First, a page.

On the mortgage rate “stress test” mandated by the new rules
“Currently, insured mortgages with a term of less than 5 years, and/or a variable rate mortgage had to qualify on the Bank Of Canada (B.O.C) rate.
“Under the new Department of Finance regulations, all insured mortgages, regardless of term (fixed or variable) will now have to qualify on the B.O.C rate.
“The biggest effect will be on the amount that the home buyer will be able to qualify for. Previously, the five year fixed qualified at the lender contract rate. Now, the home buyer must qualify at the Bank of Canada Rate.
“The net result is an approximate 20% reduction in the amount of mortgage money available.”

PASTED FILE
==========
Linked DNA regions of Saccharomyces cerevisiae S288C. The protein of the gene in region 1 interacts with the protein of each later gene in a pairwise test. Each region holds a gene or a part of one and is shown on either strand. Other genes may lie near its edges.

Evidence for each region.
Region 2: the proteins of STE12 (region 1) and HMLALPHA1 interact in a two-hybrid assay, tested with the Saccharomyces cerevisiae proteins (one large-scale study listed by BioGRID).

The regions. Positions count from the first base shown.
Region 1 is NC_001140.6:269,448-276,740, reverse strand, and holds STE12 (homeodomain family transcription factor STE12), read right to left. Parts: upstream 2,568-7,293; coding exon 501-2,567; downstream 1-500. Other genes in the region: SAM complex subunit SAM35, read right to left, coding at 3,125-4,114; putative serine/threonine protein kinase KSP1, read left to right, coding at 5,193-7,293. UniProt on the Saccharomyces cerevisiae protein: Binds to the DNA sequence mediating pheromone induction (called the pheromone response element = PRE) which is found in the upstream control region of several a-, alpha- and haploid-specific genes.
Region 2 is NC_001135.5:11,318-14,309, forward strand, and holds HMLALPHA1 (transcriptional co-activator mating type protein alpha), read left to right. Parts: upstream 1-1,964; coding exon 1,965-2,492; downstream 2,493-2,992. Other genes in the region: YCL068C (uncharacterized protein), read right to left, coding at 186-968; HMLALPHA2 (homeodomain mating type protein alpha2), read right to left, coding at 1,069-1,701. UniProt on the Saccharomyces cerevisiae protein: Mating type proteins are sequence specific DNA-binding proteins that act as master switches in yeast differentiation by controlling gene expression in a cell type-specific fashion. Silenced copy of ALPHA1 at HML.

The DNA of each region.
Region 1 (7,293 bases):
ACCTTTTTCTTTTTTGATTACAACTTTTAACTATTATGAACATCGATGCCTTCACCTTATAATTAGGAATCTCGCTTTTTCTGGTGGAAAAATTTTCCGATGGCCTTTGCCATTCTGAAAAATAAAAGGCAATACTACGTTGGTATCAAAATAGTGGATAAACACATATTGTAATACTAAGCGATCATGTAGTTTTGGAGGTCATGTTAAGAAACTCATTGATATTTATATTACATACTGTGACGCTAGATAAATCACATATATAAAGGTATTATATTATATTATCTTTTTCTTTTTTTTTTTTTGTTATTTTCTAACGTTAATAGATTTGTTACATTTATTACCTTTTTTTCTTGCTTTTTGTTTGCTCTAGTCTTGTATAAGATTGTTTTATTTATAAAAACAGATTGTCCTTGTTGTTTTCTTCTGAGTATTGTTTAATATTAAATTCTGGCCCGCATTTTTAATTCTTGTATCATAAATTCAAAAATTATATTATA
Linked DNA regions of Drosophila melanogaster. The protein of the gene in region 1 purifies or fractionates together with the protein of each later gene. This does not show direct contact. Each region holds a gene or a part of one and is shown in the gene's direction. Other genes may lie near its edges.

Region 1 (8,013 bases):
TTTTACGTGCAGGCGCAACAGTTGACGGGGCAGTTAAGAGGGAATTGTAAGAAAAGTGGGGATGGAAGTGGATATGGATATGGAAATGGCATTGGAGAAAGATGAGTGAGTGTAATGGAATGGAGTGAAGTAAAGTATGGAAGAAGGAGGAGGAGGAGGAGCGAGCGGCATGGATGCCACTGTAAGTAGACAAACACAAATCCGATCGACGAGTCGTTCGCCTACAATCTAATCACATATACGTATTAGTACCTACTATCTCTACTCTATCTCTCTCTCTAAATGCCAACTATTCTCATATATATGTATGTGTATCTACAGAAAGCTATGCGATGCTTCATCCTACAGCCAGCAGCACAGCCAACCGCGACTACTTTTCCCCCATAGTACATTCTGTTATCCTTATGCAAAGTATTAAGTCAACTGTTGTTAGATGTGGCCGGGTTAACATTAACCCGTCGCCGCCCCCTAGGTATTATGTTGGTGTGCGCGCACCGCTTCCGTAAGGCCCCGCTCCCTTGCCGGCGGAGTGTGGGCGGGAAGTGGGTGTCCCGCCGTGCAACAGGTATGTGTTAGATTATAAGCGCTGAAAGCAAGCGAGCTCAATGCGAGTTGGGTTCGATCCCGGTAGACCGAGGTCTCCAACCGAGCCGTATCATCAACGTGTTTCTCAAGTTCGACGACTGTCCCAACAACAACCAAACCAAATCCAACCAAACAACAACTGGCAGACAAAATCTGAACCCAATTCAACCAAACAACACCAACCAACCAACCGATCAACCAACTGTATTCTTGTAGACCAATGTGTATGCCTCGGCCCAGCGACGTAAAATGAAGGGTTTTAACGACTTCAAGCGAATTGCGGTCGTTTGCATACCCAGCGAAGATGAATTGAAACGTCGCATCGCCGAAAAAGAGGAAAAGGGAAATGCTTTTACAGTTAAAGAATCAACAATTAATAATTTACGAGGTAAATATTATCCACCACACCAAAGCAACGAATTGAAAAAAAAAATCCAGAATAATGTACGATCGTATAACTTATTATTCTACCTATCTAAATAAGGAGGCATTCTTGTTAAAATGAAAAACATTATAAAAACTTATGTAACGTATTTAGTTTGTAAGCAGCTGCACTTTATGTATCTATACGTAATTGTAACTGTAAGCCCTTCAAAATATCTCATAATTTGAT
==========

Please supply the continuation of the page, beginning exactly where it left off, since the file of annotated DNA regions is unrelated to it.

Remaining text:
On the new restrictions imposed upon low-ratio mortgages
“Mortgage loans that Lenders insure for conventional mortgages will be required to meet the eligibility criteria that previously only applied to high ratio insured mortgages.
“The new criteria for low-ratio/conventional mortgages will include the following requirements:
- Property must be owner occupied - rental properties are now excluded.
- A maximum amortization of 25 years
- A maximum property purchase price of, or below $999,999.99
- Minimum credit score of 600
- Maximum gross debt service (GDS) of 39% of home buyers income and a total debt service (TDS) of 44% calculated by using the Bank of Canada conventional 5-year fixed posted rate.”
In its advisory released on October 12, industry leader Dominion Lending Centres outlined the implications and effects of the regulatory changes announced recently by the Finance Minister.